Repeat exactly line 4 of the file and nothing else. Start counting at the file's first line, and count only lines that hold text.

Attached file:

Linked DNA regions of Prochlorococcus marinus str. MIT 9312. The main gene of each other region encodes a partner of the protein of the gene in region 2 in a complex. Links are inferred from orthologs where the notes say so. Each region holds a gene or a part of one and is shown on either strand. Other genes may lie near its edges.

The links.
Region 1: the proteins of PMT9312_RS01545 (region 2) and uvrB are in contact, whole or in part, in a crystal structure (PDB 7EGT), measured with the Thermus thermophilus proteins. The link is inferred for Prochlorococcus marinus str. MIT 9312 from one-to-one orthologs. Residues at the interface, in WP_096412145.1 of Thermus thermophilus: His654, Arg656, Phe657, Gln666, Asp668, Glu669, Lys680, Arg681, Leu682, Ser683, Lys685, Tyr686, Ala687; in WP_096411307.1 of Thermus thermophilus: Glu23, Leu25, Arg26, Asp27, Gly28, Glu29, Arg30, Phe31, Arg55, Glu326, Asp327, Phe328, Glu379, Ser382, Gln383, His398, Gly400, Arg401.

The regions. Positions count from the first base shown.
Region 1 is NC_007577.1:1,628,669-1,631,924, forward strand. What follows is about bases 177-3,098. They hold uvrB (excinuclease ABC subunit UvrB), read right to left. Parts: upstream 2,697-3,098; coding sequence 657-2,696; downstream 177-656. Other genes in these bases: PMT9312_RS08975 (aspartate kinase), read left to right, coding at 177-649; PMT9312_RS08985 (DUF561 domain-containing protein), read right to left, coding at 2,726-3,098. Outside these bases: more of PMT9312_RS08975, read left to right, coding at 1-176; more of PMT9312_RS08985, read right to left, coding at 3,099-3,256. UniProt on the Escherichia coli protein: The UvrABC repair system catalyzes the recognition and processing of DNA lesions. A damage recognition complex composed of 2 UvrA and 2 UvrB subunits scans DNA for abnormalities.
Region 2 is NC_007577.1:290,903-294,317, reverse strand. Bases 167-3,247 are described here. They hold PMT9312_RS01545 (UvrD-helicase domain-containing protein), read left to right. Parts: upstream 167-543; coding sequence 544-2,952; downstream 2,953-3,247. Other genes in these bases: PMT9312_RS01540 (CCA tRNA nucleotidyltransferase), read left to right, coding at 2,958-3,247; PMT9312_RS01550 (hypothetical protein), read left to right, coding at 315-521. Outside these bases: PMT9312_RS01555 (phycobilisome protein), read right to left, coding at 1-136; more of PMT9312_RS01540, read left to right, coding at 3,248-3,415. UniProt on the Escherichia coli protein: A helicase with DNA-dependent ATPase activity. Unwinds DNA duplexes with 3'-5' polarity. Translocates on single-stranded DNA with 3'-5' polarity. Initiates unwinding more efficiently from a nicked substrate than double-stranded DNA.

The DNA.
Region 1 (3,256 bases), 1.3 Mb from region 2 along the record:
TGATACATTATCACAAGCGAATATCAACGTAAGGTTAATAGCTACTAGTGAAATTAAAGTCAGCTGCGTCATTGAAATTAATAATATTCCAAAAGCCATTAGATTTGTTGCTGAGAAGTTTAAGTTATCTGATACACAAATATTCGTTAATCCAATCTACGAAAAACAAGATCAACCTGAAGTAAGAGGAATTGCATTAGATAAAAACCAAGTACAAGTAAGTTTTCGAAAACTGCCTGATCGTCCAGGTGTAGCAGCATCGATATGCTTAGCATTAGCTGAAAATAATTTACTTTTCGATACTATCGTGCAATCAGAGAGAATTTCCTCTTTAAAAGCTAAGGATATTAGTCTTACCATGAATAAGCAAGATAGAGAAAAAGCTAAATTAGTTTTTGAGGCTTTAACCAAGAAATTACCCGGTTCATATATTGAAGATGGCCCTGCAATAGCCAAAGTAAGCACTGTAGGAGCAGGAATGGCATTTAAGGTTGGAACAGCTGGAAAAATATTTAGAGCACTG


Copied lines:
The regions. Positions count from the first base shown.